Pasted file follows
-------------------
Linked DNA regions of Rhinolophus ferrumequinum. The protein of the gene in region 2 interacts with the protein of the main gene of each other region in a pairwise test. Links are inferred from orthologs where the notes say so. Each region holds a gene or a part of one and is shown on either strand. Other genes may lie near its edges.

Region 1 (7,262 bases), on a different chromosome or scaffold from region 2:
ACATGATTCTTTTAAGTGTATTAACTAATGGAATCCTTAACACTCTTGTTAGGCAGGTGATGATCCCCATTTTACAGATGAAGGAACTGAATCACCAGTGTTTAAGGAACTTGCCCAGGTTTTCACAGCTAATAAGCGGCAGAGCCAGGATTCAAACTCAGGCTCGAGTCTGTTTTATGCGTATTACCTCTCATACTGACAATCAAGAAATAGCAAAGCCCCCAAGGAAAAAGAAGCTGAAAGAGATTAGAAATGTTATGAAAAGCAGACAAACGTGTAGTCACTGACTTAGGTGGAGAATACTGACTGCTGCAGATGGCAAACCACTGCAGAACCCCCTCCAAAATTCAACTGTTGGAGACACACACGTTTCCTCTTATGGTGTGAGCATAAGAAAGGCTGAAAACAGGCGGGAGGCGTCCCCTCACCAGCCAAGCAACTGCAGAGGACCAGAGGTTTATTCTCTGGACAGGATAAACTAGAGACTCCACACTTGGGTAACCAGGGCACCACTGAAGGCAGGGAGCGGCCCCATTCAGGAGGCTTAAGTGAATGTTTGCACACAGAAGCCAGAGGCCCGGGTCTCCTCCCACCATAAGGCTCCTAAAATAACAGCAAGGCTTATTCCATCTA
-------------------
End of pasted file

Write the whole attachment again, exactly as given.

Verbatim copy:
Linked DNA regions of Rhinolophus ferrumequinum. The protein of the gene in region 2 interacts with the protein of the main gene of each other region in a pairwise test. Links are inferred from orthologs where the notes say so. Each region holds a gene or a part of one and is shown on either strand. Other genes may lie near its edges.

Region 1 (7,262 bases), on a different chromosome or scaffold from region 2:
ACATGATTCTTTTAAGTGTATTAACTAATGGAATCCTTAACACTCTTGTTAGGCAGGTGATGATCCCCATTTTACAGATGAAGGAACTGAATCACCAGTGTTTAAGGAACTTGCCCAGGTTTTCACAGCTAATAAGCGGCAGAGCCAGGATTCAAACTCAGGCTCGAGTCTGTTTTATGCGTATTACCTCTCATACTGACAATCAAGAAATAGCAAAGCCCCCAAGGAAAAAGAAGCTGAAAGAGATTAGAAATGTTATGAAAAGCAGACAAACGTGTAGTCACTGACTTAGGTGGAGAATACTGACTGCTGCAGATGGCAAACCACTGCAGAACCCCCTCCAAAATTCAACTGTTGGAGACACACACGTTTCCTCTTATGGTGTGAGCATAAGAAAGGCTGAAAACAGGCGGGAGGCGTCCCCTCACCAGCCAAGCAACTGCAGAGGACCAGAGGTTTATTCTCTGGACAGGATAAACTAGAGACTCCACACTTGGGTAACCAGGGCACCACTGAAGGCAGGGAGCGGCCCCATTCAGGAGGCTTAAGTGAATGTTTGCACACAGAAGCCAGAGGCCCGGGTCTCCTCCCACCATAAGGCTCCTAAAATAACAGCAAGGCTTATTCCATCTA